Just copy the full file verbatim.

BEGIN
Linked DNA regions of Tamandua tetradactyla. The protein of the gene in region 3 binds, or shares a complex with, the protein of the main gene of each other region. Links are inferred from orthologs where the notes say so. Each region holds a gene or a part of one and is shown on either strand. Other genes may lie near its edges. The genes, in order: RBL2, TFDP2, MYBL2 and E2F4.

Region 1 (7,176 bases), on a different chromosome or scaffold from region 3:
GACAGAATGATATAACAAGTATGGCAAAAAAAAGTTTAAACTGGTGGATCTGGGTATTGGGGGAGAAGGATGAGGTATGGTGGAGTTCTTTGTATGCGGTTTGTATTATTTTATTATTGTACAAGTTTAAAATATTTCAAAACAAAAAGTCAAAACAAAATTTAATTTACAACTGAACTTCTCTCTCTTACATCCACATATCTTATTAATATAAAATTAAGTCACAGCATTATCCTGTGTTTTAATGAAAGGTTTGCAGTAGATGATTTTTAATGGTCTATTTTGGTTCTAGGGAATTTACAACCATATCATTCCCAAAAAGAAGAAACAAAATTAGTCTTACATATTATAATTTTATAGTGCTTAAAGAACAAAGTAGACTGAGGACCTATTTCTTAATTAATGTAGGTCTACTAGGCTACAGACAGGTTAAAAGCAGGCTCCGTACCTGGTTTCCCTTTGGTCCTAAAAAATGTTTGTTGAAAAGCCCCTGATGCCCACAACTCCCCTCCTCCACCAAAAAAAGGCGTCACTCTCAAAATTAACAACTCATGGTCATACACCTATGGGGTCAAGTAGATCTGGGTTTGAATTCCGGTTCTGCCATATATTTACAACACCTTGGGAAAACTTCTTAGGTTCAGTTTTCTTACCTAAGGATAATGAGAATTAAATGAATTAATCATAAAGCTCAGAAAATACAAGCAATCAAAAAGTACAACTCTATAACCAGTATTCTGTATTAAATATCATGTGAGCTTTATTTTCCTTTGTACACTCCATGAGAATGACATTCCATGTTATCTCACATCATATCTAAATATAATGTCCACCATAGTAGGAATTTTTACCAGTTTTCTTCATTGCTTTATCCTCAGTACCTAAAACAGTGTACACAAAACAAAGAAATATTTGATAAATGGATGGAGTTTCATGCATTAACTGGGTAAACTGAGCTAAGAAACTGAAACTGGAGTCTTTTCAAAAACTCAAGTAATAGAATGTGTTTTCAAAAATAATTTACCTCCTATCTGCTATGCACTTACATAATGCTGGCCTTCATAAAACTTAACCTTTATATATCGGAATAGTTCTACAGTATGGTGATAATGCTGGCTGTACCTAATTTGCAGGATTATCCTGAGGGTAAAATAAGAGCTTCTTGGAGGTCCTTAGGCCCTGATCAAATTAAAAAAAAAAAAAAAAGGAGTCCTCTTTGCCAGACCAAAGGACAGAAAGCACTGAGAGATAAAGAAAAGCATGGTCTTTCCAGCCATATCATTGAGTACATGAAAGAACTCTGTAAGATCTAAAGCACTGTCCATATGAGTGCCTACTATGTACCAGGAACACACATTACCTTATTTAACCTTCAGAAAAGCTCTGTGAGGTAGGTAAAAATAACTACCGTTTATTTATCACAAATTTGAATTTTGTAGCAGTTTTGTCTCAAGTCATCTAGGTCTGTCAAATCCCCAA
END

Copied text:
Linked DNA regions of Tamandua tetradactyla. The protein of the gene in region 3 binds, or shares a complex with, the protein of the main gene of each other region. Links are inferred from orthologs where the notes say so. Each region holds a gene or a part of one and is shown on either strand. Other genes may lie near its edges. The genes, in order: RBL2, TFDP2, MYBL2 and E2F4.

Region 1 (7,176 bases), on a different chromosome or scaffold from region 3:
GACAGAATGATATAACAAGTATGGCAAAAAAAAGTTTAAACTGGTGGATCTGGGTATTGGGGGAGAAGGATGAGGTATGGTGGAGTTCTTTGTATGCGGTTTGTATTATTTTATTATTGTACAAGTTTAAAATATTTCAAAACAAAAAGTCAAAACAAAATTTAATTTACAACTGAACTTCTCTCTCTTACATCCACATATCTTATTAATATAAAATTAAGTCACAGCATTATCCTGTGTTTTAATGAAAGGTTTGCAGTAGATGATTTTTAATGGTCTATTTTGGTTCTAGGGAATTTACAACCATATCATTCCCAAAAAGAAGAAACAAAATTAGTCTTACATATTATAATTTTATAGTGCTTAAAGAACAAAGTAGACTGAGGACCTATTTCTTAATTAATGTAGGTCTACTAGGCTACAGACAGGTTAAAAGCAGGCTCCGTACCTGGTTTCCCTTTGGTCCTAAAAAATGTTTGTTGAAAAGCCCCTGATGCCCACAACTCCCCTCCTCCACCAAAAAAAGGCGTCACTCTCAAAATTAACAACTCATGGTCATACACCTATGGGGTCAAGTAGATCTGGGTTTGAATTCCGGTTCTGCCATATATTTACAACACCTTGGGAAAACTTCTTAGGTTCAGTTTTCTTACCTAAGGATAATGAGAATTAAATGAATTAATCATAAAGCTCAGAAAATACAAGCAATCAAAAAGTACAACTCTATAACCAGTATTCTGTATTAAATATCATGTGAGCTTTATTTTCCTTTGTACACTCCATGAGAATGACATTCCATGTTATCTCACATCATATCTAAATATAATGTCCACCATAGTAGGAATTTTTACCAGTTTTCTTCATTGCTTTATCCTCAGTACCTAAAACAGTGTACACAAAACAAAGAAATATTTGATAAATGGATGGAGTTTCATGCATTAACTGGGTAAACTGAGCTAAGAAACTGAAACTGGAGTCTTTTCAAAAACTCAAGTAATAGAATGTGTTTTCAAAAATAATTTACCTCCTATCTGCTATGCACTTACATAATGCTGGCCTTCATAAAACTTAACCTTTATATATCGGAATAGTTCTACAGTATGGTGATAATGCTGGCTGTACCTAATTTGCAGGATTATCCTGAGGGTAAAATAAGAGCTTCTTGGAGGTCCTTAGGCCCTGATCAAATTAAAAAAAAAAAAAAAAGGAGTCCTCTTTGCCAGACCAAAGGACAGAAAGCACTGAGAGATAAAGAAAAGCATGGTCTTTCCAGCCATATCATTGAGTACATGAAAGAACTCTGTAAGATCTAAAGCACTGTCCATATGAGTGCCTACTATGTACCAGGAACACACATTACCTTATTTAACCTTCAGAAAAGCTCTGTGAGGTAGGTAAAAATAACTACCGTTTATTTATCACAAATTTGAATTTTGTAGCAGTTTTGTCTCAAGTCATCTAGGTCTGTCAAATCCCCAA